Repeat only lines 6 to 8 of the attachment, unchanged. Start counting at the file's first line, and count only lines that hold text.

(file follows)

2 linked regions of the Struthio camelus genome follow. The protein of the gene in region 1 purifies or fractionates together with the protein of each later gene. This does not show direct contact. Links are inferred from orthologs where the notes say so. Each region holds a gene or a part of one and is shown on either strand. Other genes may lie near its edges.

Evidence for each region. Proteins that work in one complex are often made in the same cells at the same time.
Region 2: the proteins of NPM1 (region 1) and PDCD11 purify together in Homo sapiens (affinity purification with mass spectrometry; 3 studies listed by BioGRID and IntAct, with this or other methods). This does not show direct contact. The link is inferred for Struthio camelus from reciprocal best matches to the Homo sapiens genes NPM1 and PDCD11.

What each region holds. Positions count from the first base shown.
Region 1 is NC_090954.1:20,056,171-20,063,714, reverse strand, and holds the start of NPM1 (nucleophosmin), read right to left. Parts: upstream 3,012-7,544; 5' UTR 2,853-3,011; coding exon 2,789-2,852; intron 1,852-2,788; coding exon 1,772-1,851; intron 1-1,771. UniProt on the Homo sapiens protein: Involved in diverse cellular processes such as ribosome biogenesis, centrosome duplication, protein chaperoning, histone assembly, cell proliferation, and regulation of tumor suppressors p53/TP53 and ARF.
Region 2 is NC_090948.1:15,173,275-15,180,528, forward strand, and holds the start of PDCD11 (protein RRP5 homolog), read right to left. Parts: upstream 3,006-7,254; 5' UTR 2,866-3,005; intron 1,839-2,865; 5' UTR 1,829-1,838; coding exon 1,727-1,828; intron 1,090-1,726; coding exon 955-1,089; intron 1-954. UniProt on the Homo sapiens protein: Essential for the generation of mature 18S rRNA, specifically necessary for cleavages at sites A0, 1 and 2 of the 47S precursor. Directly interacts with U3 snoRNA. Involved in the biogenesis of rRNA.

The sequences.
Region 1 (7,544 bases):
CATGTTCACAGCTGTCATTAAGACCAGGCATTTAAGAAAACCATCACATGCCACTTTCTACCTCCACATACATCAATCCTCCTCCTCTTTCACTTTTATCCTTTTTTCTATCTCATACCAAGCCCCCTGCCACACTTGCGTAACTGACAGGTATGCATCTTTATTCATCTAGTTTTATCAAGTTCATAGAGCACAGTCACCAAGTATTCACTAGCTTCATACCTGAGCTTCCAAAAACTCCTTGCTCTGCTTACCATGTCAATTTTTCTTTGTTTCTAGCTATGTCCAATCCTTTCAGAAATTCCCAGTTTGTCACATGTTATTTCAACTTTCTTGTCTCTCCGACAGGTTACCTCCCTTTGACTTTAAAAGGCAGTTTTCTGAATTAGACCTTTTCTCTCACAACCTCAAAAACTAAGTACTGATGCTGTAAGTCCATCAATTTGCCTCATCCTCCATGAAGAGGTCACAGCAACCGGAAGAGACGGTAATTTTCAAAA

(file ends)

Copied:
Region 2 is NC_090948.1:15,173,275-15,180,528, forward strand, and holds the start of PDCD11 (protein RRP5 homolog), read right to left. Parts: upstream 3,006-7,254; 5' UTR 2,866-3,005; intron 1,839-2,865; 5' UTR 1,829-1,838; coding exon 1,727-1,828; intron 1,090-1,726; coding exon 955-1,089; intron 1-954. UniProt on the Homo sapiens protein: Essential for the generation of mature 18S rRNA, specifically necessary for cleavages at sites A0, 1 and 2 of the 47S precursor. Directly interacts with U3 snoRNA. Involved in the biogenesis of rRNA.

The sequences.
Region 1 (7,544 bases):